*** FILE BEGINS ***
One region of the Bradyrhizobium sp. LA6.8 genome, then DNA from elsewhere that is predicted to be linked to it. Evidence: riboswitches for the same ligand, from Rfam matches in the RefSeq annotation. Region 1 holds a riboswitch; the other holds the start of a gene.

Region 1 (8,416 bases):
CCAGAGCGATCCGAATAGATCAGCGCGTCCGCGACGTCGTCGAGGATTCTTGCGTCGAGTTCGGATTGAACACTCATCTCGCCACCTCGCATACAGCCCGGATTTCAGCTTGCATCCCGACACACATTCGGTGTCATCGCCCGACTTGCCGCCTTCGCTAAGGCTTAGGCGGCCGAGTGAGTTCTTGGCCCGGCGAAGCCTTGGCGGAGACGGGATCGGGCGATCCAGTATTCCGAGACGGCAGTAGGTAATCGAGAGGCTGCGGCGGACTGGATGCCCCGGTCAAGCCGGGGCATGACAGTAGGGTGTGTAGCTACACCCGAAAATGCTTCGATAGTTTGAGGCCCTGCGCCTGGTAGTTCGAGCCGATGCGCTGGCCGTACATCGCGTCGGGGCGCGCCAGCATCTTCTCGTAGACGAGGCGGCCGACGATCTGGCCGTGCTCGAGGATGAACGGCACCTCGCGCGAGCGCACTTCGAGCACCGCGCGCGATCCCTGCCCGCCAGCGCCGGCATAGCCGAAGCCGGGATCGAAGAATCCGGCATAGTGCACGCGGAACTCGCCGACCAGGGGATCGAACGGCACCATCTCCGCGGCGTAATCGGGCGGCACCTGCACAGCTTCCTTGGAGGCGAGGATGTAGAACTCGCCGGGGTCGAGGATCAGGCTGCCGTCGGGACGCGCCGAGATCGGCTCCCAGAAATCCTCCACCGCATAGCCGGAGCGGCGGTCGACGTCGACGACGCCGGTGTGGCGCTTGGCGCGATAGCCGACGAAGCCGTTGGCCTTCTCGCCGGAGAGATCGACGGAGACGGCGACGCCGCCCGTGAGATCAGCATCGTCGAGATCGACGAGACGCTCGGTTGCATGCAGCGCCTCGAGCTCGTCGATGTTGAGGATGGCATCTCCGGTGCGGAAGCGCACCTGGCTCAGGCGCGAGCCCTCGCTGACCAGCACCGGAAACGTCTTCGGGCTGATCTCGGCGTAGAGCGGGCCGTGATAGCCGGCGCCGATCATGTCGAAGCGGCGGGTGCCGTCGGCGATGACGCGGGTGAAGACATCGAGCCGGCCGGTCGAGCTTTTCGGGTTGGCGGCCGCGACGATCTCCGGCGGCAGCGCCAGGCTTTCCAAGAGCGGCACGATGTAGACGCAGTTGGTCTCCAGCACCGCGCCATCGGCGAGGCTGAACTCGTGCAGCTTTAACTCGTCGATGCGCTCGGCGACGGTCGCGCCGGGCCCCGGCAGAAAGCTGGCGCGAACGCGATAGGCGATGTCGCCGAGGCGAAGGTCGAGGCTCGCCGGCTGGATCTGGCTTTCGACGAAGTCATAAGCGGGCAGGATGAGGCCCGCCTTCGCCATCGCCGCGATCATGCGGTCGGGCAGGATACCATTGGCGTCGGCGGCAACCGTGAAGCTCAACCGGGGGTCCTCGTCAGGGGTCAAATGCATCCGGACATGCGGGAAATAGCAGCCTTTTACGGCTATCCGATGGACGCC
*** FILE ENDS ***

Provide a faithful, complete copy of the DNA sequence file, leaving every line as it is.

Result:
One region of the Bradyrhizobium sp. LA6.8 genome, then DNA from elsewhere that is predicted to be linked to it. Evidence: riboswitches for the same ligand, from Rfam matches in the RefSeq annotation. Region 1 holds a riboswitch; the other holds the start of a gene.

Region 1 (8,416 bases):
CCAGAGCGATCCGAATAGATCAGCGCGTCCGCGACGTCGTCGAGGATTCTTGCGTCGAGTTCGGATTGAACACTCATCTCGCCACCTCGCATACAGCCCGGATTTCAGCTTGCATCCCGACACACATTCGGTGTCATCGCCCGACTTGCCGCCTTCGCTAAGGCTTAGGCGGCCGAGTGAGTTCTTGGCCCGGCGAAGCCTTGGCGGAGACGGGATCGGGCGATCCAGTATTCCGAGACGGCAGTAGGTAATCGAGAGGCTGCGGCGGACTGGATGCCCCGGTCAAGCCGGGGCATGACAGTAGGGTGTGTAGCTACACCCGAAAATGCTTCGATAGTTTGAGGCCCTGCGCCTGGTAGTTCGAGCCGATGCGCTGGCCGTACATCGCGTCGGGGCGCGCCAGCATCTTCTCGTAGACGAGGCGGCCGACGATCTGGCCGTGCTCGAGGATGAACGGCACCTCGCGCGAGCGCACTTCGAGCACCGCGCGCGATCCCTGCCCGCCAGCGCCGGCATAGCCGAAGCCGGGATCGAAGAATCCGGCATAGTGCACGCGGAACTCGCCGACCAGGGGATCGAACGGCACCATCTCCGCGGCGTAATCGGGCGGCACCTGCACAGCTTCCTTGGAGGCGAGGATGTAGAACTCGCCGGGGTCGAGGATCAGGCTGCCGTCGGGACGCGCCGAGATCGGCTCCCAGAAATCCTCCACCGCATAGCCGGAGCGGCGGTCGACGTCGACGACGCCGGTGTGGCGCTTGGCGCGATAGCCGACGAAGCCGTTGGCCTTCTCGCCGGAGAGATCGACGGAGACGGCGACGCCGCCCGTGAGATCAGCATCGTCGAGATCGACGAGACGCTCGGTTGCATGCAGCGCCTCGAGCTCGTCGATGTTGAGGATGGCATCTCCGGTGCGGAAGCGCACCTGGCTCAGGCGCGAGCCCTCGCTGACCAGCACCGGAAACGTCTTCGGGCTGATCTCGGCGTAGAGCGGGCCGTGATAGCCGGCGCCGATCATGTCGAAGCGGCGGGTGCCGTCGGCGATGACGCGGGTGAAGACATCGAGCCGGCCGGTCGAGCTTTTCGGGTTGGCGGCCGCGACGATCTCCGGCGGCAGCGCCAGGCTTTCCAAGAGCGGCACGATGTAGACGCAGTTGGTCTCCAGCACCGCGCCATCGGCGAGGCTGAACTCGTGCAGCTTTAACTCGTCGATGCGCTCGGCGACGGTCGCGCCGGGCCCCGGCAGAAAGCTGGCGCGAACGCGATAGGCGATGTCGCCGAGGCGAAGGTCGAGGCTCGCCGGCTGGATCTGGCTTTCGACGAAGTCATAAGCGGGCAGGATGAGGCCCGCCTTCGCCATCGCCGCGATCATGCGGTCGGGCAGGATACCATTGGCGTCGGCGGCAACCGTGAAGCTCAACCGGGGGTCCTCGTCAGGGGTCAAATGCATCCGGACATGCGGGAAATAGCAGCCTTTTACGGCTATCCGATGGACGCC